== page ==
So once again, California voters will find themselves at the vortex of the culture war.
Just as the state was ground zero for the years-long struggle over same-sex marriage, it now will be the battlefield as many of the same warriors clash over the legal rights of transgender students.
The issue is a new state law that would allow public school students the right to self-designate their gender orientation, regardless of their inborn biological attributes, and be treated accordingly in gender-defined activities.
Opponents, many of them veterans of the same-sex marriage battle, say they have gathered enough signatures to challenge the law via a referendum ballot measure next year.
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Frank Schubert, who managed the successful anti-gay-marriage ballot measure drive in California, only to see it overturned in the federal courts, is the primary organizer of the referendum.
Opponents raise the specter of mixed-gender locker rooms and restrooms and allowing biological males to compete in girls’ sports, or vice versa.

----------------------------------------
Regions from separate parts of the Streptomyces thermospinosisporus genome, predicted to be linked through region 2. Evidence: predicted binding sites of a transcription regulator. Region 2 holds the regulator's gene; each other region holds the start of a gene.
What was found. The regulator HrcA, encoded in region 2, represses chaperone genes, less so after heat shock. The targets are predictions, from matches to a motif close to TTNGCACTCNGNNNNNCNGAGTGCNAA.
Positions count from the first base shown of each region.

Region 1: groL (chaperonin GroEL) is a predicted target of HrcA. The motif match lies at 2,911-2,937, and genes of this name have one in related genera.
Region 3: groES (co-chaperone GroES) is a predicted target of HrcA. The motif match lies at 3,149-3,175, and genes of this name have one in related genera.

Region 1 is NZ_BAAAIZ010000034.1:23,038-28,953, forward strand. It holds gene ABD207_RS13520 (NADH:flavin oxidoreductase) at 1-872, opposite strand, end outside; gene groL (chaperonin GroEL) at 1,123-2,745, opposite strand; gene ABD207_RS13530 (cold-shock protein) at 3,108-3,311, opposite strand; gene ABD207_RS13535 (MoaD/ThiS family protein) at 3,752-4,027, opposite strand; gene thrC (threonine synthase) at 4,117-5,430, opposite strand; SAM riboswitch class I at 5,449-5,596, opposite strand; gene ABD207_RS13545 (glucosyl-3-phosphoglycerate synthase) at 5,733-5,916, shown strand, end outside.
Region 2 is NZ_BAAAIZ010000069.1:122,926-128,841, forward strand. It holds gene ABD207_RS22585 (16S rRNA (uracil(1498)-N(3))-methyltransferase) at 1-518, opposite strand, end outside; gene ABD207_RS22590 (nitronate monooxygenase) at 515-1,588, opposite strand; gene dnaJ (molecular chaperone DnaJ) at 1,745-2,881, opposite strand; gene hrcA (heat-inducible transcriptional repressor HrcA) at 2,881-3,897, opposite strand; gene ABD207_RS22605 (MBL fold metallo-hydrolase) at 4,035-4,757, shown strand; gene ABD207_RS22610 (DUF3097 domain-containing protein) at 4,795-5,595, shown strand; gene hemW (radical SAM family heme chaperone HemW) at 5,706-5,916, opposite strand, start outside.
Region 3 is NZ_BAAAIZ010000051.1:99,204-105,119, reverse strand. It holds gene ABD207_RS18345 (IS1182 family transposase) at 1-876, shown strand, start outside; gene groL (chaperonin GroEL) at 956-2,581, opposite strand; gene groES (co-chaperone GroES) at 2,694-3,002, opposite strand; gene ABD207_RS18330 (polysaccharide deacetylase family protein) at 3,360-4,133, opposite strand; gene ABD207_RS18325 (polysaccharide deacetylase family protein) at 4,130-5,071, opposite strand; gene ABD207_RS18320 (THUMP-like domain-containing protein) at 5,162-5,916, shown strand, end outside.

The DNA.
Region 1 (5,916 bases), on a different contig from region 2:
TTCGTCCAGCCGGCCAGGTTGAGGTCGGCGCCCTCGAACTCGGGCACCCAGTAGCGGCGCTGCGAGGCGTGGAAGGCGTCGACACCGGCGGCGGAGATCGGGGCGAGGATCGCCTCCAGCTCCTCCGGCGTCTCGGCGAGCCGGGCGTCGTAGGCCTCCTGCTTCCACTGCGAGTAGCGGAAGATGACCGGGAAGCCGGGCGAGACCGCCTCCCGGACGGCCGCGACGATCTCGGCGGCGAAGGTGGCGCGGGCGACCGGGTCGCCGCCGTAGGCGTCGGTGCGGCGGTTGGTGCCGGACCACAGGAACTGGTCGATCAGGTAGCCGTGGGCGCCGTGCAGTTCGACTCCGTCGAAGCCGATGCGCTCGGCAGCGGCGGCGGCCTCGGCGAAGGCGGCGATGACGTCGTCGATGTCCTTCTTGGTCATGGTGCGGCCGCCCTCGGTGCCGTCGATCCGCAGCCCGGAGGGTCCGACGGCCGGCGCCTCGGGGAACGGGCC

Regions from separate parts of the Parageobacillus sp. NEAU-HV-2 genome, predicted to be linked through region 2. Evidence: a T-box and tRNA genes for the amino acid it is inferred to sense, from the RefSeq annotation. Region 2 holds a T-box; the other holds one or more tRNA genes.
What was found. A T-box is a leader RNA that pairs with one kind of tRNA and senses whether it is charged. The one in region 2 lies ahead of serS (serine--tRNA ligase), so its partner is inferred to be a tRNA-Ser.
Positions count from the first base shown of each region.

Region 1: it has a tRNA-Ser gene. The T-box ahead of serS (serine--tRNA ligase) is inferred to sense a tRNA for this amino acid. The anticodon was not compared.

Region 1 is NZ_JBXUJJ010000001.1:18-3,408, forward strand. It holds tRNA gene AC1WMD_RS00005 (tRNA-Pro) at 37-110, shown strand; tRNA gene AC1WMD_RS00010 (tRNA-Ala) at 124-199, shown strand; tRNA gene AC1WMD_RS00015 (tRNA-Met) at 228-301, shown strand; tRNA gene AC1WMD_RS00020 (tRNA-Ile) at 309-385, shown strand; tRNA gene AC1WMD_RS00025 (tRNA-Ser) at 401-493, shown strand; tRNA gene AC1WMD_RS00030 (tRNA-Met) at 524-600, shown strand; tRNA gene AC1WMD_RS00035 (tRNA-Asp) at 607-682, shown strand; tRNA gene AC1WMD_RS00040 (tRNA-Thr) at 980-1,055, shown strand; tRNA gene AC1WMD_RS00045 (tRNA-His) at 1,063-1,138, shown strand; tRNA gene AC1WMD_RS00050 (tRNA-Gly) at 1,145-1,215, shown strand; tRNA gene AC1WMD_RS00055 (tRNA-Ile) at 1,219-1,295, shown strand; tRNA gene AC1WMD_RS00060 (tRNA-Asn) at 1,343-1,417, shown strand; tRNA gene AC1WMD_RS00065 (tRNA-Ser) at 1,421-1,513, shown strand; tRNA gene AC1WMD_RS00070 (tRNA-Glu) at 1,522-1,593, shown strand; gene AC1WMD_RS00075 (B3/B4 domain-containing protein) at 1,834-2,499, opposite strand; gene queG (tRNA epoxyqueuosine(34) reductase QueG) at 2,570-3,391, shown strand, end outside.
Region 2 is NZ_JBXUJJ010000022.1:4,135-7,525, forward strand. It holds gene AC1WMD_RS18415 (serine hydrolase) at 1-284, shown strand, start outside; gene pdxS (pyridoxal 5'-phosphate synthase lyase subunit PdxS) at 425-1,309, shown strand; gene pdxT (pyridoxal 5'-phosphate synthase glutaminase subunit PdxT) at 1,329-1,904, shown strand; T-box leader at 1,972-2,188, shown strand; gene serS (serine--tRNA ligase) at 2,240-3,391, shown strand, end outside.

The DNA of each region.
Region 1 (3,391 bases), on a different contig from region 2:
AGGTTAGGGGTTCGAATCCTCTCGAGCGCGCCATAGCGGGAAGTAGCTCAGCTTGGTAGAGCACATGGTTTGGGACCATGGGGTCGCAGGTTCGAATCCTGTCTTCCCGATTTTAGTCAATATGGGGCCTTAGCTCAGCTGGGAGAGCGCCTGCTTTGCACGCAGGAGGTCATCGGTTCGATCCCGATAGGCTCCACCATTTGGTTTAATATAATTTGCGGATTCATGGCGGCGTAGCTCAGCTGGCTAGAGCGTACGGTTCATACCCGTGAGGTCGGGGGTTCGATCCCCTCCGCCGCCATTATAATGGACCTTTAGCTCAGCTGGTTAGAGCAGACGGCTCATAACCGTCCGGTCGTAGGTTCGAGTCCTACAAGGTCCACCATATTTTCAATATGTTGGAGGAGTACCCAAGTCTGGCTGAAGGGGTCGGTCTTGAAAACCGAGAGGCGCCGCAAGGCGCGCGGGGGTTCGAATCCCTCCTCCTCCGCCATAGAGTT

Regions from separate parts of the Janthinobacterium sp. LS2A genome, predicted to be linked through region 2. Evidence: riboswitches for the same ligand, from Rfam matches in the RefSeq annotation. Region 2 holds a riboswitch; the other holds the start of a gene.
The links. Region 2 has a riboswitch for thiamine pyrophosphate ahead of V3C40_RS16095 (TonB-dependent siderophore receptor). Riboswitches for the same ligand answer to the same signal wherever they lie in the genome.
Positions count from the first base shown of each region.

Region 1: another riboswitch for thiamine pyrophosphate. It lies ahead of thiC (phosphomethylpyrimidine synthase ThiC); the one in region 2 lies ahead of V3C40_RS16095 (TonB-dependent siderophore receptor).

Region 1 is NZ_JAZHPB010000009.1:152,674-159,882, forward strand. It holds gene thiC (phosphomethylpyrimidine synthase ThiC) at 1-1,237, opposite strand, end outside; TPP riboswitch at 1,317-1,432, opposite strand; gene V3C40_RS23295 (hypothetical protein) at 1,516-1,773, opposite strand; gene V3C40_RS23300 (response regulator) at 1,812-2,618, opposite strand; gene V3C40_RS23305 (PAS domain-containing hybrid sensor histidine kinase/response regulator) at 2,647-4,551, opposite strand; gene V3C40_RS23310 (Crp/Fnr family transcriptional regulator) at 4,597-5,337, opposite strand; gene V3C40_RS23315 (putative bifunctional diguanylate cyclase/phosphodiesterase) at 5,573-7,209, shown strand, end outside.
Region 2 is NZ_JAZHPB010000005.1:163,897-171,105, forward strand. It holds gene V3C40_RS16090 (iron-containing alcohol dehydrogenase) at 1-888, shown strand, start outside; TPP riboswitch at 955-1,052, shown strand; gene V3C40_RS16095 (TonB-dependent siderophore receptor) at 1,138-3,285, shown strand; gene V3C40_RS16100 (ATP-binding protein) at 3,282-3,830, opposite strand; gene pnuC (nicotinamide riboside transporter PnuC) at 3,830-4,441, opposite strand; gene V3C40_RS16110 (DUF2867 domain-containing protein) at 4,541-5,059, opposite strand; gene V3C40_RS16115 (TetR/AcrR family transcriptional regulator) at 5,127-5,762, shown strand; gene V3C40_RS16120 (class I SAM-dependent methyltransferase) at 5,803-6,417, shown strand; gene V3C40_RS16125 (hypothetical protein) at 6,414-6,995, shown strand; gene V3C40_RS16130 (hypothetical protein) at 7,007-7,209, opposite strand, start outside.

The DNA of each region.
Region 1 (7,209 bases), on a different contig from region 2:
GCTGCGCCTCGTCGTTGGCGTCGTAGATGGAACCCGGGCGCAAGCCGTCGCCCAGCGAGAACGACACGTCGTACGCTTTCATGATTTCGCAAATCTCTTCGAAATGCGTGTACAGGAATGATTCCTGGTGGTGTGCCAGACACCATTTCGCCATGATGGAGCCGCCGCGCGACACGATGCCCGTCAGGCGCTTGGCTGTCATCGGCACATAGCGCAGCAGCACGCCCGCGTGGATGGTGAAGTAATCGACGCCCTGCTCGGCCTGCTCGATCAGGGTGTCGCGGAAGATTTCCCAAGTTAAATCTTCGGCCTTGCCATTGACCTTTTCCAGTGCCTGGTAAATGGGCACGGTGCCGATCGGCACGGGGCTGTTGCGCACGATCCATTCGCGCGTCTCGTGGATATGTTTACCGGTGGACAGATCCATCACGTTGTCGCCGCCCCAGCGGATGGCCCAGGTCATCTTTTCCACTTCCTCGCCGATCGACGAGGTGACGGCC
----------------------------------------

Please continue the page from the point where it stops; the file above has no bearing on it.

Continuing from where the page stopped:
Their rivals, many of them also veterans of marriage wars, see the legislation as a landmark victory for equal rights and protecting transgender students from harassment.
Leading opposition to the referendum is Equality California, which was deeply involved in the gay marriage battle and sponsored the new law on transgender student rights, Assembly Bill 1266, carried by Assemblyman Tom Ammiano, D-San Francisco.
Ironically, the announcement that more than 600,000 signatures had been gathered for a referendum occurred just days after 18-year-old Luke Fleischman, who was born male but identifies himself as gender-neutral, had his skirt set afire as he was sleeping on an Oakland bus and suffered severe burns.
A 16-year-old, Richard Thomas, was charged with several felonies for the attack after telling police that he committed the attack “because he was homophobic,” according to the criminal complaint.
The fears of the new law’s opponents about gender-mixing in the schools and the savage attack on Fleischman form the parameters of the forthcoming battle.
Predicting the outcome is difficult because it involves emotion, deeply held cultural values on both sides and ever-evolving public attitudes about gender.
By the time the gay marriage ban was overturned, the state’s voters had themselves evolved from opposition to acceptance. And although it remains offensive to many, there’s no evidence that allowing same-sex marriages has had the horrendous effects its opponents predicted.
While opponents of the new transgender law are convinced that it, too, would cause great societal harm, perhaps it will merely allow a relative handful of youngsters like Luke Fleischman to live their lives without fear.